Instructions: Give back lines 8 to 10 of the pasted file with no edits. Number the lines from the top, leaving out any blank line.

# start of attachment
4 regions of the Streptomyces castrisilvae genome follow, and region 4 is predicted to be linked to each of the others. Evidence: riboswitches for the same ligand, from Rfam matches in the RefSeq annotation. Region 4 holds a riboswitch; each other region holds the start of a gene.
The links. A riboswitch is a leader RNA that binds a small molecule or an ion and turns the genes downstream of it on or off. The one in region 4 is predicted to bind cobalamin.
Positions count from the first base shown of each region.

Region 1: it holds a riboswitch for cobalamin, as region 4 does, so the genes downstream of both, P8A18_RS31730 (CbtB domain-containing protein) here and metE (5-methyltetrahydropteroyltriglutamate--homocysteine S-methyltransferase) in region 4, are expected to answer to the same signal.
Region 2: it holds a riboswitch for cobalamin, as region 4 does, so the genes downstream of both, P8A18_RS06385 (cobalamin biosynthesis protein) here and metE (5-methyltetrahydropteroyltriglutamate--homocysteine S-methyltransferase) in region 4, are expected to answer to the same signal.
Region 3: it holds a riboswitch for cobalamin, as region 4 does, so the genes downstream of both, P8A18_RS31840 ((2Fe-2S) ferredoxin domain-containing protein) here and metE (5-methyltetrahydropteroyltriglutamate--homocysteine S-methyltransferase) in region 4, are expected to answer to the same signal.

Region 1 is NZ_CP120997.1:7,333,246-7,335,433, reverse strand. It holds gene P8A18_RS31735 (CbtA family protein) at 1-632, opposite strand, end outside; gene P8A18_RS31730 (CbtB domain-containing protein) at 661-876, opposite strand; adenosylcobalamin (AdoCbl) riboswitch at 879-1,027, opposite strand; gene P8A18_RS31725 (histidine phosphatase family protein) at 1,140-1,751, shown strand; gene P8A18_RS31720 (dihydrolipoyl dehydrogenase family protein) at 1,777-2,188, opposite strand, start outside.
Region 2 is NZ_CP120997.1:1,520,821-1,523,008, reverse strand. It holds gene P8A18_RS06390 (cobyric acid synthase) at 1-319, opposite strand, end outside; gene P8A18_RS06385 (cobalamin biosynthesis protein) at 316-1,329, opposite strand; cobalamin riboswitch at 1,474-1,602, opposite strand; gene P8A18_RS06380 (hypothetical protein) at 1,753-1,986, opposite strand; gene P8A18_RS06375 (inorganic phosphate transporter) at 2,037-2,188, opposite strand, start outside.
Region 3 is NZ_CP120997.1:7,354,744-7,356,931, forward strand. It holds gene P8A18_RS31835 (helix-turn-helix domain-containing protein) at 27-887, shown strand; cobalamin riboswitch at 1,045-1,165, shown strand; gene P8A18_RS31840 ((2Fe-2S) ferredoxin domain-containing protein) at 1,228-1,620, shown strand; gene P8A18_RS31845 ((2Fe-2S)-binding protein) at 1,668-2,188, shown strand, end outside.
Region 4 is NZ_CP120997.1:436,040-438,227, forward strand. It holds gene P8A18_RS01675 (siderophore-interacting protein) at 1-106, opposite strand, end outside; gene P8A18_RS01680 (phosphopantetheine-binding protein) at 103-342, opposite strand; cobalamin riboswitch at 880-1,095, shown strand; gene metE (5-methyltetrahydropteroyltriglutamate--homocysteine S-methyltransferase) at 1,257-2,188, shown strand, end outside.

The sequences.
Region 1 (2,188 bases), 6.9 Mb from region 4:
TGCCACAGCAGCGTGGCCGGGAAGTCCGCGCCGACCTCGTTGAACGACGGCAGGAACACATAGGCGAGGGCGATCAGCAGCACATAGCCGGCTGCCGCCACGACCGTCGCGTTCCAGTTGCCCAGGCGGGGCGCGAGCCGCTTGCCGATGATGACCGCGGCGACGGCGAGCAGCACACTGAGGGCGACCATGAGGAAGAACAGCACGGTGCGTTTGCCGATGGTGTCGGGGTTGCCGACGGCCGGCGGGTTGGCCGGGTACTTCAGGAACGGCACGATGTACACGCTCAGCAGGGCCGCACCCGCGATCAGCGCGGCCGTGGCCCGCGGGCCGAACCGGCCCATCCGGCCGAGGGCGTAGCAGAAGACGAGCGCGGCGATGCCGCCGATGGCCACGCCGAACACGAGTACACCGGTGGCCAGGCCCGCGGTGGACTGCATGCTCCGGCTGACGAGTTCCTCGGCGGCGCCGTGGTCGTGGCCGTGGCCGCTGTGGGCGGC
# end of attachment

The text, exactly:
Region 2 is NZ_CP120997.1:1,520,821-1,523,008, reverse strand. It holds gene P8A18_RS06390 (cobyric acid synthase) at 1-319, opposite strand, end outside; gene P8A18_RS06385 (cobalamin biosynthesis protein) at 316-1,329, opposite strand; cobalamin riboswitch at 1,474-1,602, opposite strand; gene P8A18_RS06380 (hypothetical protein) at 1,753-1,986, opposite strand; gene P8A18_RS06375 (inorganic phosphate transporter) at 2,037-2,188, opposite strand, start outside.
Region 3 is NZ_CP120997.1:7,354,744-7,356,931, forward strand. It holds gene P8A18_RS31835 (helix-turn-helix domain-containing protein) at 27-887, shown strand; cobalamin riboswitch at 1,045-1,165, shown strand; gene P8A18_RS31840 ((2Fe-2S) ferredoxin domain-containing protein) at 1,228-1,620, shown strand; gene P8A18_RS31845 ((2Fe-2S)-binding protein) at 1,668-2,188, shown strand, end outside.
Region 4 is NZ_CP120997.1:436,040-438,227, forward strand. It holds gene P8A18_RS01675 (siderophore-interacting protein) at 1-106, opposite strand, end outside; gene P8A18_RS01680 (phosphopantetheine-binding protein) at 103-342, opposite strand; cobalamin riboswitch at 880-1,095, shown strand; gene metE (5-methyltetrahydropteroyltriglutamate--homocysteine S-methyltransferase) at 1,257-2,188, shown strand, end outside.